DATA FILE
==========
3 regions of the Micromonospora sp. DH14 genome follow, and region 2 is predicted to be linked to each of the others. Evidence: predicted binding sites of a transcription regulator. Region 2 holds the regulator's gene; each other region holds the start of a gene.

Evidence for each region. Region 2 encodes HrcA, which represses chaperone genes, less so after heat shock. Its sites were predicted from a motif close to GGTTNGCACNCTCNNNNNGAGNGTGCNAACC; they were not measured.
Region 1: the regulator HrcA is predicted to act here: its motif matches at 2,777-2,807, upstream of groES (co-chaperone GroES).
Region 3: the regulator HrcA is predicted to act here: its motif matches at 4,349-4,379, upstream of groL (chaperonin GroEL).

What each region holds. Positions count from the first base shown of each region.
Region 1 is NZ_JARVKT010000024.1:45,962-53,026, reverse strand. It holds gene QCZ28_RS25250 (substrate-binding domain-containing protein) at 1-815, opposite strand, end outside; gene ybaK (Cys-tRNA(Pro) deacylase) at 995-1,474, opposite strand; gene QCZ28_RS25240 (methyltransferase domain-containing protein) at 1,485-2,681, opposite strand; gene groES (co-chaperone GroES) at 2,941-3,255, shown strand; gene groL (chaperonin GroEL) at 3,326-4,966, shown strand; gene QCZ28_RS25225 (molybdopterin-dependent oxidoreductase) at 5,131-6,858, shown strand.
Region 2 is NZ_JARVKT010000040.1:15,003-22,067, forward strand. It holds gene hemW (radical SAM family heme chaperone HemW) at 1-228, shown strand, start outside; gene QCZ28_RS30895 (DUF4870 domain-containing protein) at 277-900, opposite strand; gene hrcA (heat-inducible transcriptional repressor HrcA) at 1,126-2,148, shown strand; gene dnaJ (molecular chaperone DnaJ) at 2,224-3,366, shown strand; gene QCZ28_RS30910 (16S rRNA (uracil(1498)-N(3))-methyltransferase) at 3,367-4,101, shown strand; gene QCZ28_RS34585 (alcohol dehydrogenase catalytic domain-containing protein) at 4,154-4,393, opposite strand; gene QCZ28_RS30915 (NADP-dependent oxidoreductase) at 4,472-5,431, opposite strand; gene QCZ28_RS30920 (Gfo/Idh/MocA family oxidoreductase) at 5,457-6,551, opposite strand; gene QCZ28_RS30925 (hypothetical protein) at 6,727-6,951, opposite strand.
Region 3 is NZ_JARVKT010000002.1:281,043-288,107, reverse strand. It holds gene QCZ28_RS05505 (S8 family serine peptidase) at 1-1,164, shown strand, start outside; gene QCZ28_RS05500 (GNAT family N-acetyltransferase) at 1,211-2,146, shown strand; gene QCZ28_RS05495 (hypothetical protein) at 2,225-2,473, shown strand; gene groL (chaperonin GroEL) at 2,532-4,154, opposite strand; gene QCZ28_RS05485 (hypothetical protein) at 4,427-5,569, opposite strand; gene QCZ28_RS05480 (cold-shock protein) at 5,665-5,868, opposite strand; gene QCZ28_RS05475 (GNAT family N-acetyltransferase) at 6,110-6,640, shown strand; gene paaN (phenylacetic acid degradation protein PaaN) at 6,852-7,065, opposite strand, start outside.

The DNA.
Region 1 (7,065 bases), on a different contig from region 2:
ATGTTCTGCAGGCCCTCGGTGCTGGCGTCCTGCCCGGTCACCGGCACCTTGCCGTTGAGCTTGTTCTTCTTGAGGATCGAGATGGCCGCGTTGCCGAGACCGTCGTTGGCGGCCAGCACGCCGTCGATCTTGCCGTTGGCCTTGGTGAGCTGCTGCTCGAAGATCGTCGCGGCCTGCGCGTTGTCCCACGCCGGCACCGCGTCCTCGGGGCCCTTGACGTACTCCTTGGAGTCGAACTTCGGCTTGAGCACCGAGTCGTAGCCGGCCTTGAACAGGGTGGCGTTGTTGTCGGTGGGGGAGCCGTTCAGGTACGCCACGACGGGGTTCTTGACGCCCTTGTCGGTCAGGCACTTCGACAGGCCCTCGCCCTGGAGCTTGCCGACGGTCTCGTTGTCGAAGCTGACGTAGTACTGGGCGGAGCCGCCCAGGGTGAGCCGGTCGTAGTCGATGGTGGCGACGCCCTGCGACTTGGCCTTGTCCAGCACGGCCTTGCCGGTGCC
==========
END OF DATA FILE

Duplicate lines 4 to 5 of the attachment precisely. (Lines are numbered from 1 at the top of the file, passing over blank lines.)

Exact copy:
Region 3: the regulator HrcA is predicted to act here: its motif matches at 4,349-4,379, upstream of groL (chaperonin GroEL).

What each region holds. Positions count from the first base shown of each region.